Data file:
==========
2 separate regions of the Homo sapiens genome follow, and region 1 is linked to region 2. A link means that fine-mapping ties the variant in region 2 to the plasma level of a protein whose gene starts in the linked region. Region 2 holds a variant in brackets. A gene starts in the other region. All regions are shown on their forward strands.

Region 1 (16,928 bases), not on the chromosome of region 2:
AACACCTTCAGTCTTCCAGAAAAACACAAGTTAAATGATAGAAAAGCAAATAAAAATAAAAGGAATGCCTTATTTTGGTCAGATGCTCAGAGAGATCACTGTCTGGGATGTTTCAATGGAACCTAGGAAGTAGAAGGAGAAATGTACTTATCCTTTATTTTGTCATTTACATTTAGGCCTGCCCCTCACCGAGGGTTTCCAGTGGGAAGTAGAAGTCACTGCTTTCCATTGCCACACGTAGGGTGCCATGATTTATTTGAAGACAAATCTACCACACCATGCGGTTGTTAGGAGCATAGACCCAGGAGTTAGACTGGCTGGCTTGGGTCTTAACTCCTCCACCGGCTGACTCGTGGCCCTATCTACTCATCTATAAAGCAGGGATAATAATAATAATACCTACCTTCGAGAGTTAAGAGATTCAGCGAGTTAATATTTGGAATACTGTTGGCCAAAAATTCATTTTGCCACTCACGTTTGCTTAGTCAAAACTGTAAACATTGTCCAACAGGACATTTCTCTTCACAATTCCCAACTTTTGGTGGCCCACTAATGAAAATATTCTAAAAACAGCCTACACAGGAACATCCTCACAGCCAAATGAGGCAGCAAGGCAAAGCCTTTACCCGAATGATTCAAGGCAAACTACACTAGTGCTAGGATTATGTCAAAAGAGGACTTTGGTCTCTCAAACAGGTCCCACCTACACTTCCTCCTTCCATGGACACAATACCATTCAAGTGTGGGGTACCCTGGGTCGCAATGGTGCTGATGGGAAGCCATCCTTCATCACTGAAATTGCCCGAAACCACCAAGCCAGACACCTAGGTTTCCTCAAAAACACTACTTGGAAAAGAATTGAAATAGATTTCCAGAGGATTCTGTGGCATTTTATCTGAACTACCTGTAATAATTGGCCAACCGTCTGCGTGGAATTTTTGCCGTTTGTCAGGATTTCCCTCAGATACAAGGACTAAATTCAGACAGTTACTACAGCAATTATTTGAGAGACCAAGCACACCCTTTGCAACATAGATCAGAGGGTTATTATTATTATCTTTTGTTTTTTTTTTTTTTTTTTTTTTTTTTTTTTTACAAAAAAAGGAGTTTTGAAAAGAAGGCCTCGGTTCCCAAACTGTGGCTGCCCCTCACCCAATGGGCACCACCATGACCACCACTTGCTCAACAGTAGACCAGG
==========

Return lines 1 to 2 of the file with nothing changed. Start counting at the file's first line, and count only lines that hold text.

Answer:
2 separate regions of the Homo sapiens genome follow, and region 1 is linked to region 2. A link means that fine-mapping ties the variant in region 2 to the plasma level of a protein whose gene starts in the linked region. Region 2 holds a variant in brackets. A gene starts in the other region. All regions are shown on their forward strands.

Region 1 (16,928 bases), not on the chromosome of region 2: